The Pinnacles in the Berea College Forest generated $639,018 in economic benefit to Berea in 2018, according to a recent report to the Berea City Council.
Dr. Louisa Summers, professor in the college’s Health and Human Performance Department, along with students with Berea College’s Entrepreneurship for the Public Good, presented the findings to the council last week. They highlighted the results of a three-year study that documents who visited the Pinnacles, where visitors came from, and how much they spent in connection with their visit.
Researcher Jair Jackson noted the data was the product of both infrared sensors deployed along six trails around the Pinnacles, along with person-to-person surveys conducted by students. A summary of their findings for 2018 is as follows:
Total number of visitors: 38,805
Who they were:
Gender of visitors: Female: 52% Male: 48%
Age Group: Adults 18-55: 82.2% Over 55: 10.8% Hiked in a group: 48% Hiked alone: 52%
Where they came from: 2018 vs. 2019
2018 Lexington/Richmond: 33% Berea: 31% Out of town: 27% Out of State: 9%
2019 Lexington/Richmond: 40% Out of town: 33% Berea: 15% Out of state: 12%
This year, Dr. Summers said the Pinnacles are drawing more hikers from out of town (approximately 85 %) as opposed to local hikers. “What we found this summer (2019) is there is a trend,” Summers told council members. “The residents of Berea are using the Pinnacles less and there are more tourists using the Pinnacles.”
That development, according to Summers, has had an economic impact.
How much visitors to the Pinnacles said they planned to spend on average in connection with their Pinnacles visit, 2018:In-state visitors: $28.08 Out of state visitors: $23.94 Lexington/Richmond: $10.10 Berea residents: $8.89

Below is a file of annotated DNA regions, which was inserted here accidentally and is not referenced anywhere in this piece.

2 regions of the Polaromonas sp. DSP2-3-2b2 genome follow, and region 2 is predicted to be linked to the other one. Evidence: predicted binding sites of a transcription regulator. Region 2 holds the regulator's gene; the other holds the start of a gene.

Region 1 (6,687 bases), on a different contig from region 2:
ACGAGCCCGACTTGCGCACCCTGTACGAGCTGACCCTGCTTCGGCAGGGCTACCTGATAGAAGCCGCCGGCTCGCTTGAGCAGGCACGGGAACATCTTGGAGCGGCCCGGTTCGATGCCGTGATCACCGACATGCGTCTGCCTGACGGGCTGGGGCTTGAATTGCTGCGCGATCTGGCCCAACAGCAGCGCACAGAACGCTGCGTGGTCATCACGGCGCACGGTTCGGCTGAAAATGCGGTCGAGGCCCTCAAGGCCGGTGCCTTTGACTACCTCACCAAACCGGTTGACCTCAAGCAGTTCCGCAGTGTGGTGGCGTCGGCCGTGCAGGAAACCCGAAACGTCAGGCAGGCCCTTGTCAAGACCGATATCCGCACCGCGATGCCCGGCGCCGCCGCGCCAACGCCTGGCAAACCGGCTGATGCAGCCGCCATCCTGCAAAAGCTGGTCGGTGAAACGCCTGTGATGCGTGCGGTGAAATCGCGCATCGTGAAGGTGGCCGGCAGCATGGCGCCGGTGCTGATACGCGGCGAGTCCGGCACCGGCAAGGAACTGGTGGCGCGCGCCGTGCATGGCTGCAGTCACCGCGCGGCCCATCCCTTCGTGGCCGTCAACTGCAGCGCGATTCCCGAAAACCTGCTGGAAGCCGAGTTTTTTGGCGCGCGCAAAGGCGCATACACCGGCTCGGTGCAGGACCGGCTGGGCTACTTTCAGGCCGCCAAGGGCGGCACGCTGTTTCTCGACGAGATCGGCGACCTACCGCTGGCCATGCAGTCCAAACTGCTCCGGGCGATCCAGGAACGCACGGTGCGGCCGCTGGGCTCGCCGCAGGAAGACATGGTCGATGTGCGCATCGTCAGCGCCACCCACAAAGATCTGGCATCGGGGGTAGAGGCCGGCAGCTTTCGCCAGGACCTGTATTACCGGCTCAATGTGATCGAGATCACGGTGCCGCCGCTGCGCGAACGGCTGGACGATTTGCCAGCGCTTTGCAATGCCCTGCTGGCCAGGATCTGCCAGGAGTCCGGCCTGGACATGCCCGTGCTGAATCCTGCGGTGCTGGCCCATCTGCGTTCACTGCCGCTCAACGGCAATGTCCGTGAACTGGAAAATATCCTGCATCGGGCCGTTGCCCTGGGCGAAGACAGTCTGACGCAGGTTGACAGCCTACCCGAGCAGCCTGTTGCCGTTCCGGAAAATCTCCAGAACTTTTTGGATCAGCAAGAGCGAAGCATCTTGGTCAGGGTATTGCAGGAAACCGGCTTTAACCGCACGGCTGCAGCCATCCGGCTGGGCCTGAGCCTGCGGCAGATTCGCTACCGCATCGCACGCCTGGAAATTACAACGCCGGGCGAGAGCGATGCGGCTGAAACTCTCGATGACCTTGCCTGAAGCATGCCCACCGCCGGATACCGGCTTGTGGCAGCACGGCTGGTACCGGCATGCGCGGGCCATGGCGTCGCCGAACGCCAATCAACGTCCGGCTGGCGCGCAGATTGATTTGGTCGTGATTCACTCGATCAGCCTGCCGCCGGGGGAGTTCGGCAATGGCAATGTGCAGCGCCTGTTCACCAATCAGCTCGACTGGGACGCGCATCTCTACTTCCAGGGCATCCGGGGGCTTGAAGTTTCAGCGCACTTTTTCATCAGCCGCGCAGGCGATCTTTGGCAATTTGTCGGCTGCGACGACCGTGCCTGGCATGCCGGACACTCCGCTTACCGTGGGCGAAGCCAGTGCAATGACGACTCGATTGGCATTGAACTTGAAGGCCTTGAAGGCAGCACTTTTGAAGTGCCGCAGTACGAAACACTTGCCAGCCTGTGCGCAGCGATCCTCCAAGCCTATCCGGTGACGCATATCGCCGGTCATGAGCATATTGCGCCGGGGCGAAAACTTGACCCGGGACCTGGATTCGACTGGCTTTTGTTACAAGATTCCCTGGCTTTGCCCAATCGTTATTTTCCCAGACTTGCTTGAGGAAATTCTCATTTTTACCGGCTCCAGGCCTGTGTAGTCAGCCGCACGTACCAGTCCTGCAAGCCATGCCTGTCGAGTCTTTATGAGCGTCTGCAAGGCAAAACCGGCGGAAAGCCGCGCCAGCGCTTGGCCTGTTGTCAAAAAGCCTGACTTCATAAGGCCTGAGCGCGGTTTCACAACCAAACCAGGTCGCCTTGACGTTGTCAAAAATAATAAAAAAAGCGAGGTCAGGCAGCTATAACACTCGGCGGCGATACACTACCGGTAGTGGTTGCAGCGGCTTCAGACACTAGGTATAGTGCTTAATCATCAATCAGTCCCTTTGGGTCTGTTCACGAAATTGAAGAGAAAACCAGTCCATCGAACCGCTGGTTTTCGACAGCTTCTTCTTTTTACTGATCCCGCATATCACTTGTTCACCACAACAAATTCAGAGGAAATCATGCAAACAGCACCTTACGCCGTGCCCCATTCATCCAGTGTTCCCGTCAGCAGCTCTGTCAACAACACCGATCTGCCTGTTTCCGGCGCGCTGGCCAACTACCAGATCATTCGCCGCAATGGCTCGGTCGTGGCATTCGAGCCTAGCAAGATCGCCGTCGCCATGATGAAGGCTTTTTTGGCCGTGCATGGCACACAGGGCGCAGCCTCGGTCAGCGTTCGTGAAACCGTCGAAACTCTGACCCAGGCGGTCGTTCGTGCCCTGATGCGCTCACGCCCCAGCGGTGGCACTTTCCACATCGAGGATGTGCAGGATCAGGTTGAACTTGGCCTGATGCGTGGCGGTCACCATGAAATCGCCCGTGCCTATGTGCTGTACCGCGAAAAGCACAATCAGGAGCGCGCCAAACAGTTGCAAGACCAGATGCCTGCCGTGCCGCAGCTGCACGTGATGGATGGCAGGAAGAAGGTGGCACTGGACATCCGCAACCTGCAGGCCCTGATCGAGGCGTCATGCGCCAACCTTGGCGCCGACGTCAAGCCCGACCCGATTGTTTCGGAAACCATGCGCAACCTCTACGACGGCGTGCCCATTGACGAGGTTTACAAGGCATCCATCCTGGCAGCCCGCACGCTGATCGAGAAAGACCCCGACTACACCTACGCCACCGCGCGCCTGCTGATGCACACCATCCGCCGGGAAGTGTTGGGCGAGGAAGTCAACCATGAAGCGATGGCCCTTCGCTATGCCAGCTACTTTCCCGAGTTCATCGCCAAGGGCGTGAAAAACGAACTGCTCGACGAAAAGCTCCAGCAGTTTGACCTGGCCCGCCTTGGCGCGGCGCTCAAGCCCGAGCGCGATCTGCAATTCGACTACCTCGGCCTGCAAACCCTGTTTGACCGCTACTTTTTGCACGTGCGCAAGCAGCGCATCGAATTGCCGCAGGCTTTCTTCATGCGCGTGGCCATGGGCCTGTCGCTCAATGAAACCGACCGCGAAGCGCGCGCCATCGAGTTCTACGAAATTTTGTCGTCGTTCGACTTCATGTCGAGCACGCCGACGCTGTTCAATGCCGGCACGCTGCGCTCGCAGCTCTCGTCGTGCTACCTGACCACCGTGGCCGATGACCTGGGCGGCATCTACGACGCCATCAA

Total projected economic impact, 2018: Out of state visitors: $105,349 In-state visitors: $307,702 Lexington/Richmond: 162,967
- Signage: The most commonly expressed difficultly visitors expressed was finding their way there, according to surveys. Lack of online information and inadequate signage were also cited as issues. On that note, Researcher Jose Villegas offered the following observation:
“Most people did not intend to stop in Berea, but while hiking other parts of Kentucky, they got informed about the Pinnacles and they wanted to come see,” Villegas said. “I believe that with proper marketing, and better directions on how to get to the Pinnacles, the Pinnacles can become a bigger asset to the city.”
- There is an upward trend in out-of-town visitors coming to Berea. The city’s tourism strategy create new opportunities (such as dining options) to entice more visitors to the Pinnacles, the report recommended.
- The Tourism Department should specifically target visitors from Richmond/Lexington to draw them to the Pinnacles, the report further recommended.
Dr. Summers will return to the address the Berea City Council on August 6 in order to highlight the impact the trails have on the health of trail users.